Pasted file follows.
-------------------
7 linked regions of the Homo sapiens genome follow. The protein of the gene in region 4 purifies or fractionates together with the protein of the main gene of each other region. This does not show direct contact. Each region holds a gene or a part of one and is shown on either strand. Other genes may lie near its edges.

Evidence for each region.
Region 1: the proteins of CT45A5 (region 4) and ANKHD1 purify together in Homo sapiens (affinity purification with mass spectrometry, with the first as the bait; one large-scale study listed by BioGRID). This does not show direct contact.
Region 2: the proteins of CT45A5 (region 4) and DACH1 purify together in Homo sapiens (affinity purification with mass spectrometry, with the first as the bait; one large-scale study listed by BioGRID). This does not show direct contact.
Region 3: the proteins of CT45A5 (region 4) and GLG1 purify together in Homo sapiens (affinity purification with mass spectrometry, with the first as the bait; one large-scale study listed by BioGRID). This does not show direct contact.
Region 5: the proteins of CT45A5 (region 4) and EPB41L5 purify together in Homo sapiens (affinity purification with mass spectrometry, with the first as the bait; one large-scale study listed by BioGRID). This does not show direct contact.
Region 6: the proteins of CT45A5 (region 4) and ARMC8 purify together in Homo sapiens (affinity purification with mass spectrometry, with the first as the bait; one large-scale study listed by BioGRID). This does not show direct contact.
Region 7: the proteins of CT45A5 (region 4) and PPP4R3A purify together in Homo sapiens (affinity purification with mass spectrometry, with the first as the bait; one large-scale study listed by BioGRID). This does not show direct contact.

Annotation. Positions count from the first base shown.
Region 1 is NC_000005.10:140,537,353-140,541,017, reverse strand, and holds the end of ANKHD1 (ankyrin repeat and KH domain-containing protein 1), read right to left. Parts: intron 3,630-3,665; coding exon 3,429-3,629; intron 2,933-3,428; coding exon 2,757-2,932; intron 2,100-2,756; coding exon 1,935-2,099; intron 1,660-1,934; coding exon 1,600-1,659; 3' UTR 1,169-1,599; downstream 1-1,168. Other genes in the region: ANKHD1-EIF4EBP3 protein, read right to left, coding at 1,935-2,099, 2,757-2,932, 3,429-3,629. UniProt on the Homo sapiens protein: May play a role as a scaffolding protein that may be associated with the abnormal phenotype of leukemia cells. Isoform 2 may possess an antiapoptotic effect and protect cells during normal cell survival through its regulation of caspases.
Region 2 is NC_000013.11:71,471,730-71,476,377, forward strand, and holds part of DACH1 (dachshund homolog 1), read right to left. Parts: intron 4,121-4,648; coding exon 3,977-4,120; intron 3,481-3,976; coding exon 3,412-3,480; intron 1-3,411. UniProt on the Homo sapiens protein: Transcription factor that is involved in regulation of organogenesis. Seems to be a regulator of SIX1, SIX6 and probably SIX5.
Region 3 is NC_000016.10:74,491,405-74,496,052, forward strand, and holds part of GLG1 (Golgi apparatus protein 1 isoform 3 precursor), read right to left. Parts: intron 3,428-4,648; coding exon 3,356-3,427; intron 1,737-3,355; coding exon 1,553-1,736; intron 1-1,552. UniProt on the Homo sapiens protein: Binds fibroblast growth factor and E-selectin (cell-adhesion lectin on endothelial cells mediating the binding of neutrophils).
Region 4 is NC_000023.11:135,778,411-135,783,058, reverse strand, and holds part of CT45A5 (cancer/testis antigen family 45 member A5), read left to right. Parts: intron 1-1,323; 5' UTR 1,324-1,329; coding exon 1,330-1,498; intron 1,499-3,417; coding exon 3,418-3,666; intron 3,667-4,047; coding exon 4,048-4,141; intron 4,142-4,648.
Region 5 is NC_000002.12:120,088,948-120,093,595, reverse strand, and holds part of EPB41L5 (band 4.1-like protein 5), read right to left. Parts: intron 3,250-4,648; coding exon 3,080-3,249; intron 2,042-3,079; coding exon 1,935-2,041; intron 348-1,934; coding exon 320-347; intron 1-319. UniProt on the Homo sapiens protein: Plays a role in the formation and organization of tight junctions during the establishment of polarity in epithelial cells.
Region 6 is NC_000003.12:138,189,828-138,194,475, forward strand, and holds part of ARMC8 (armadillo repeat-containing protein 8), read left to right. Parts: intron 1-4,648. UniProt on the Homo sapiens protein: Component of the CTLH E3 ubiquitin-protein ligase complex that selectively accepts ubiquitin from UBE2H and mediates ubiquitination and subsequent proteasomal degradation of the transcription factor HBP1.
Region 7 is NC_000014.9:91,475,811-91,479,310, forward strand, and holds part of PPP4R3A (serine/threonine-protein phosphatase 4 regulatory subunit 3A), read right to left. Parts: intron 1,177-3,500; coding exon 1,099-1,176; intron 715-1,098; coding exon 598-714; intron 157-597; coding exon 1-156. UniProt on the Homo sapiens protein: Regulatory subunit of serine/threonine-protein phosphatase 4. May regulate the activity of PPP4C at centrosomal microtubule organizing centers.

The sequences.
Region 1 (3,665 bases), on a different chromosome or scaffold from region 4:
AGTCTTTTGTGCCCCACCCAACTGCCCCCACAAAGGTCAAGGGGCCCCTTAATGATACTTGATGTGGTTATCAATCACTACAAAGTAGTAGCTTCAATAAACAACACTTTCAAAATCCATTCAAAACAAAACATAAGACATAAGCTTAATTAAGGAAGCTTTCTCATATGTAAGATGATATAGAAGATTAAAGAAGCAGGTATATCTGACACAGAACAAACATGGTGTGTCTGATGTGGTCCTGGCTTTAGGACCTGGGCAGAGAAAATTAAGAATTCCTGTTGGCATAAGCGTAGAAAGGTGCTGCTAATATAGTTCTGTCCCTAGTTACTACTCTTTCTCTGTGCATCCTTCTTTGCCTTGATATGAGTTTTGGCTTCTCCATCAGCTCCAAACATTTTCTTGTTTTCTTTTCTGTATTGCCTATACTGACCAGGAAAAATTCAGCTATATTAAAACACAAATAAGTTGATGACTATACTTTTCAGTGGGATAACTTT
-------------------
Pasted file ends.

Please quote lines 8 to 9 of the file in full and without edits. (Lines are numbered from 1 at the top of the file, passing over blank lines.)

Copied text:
Region 7: the proteins of CT45A5 (region 4) and PPP4R3A purify together in Homo sapiens (affinity purification with mass spectrometry, with the first as the bait; one large-scale study listed by BioGRID). This does not show direct contact.

Annotation. Positions count from the first base shown.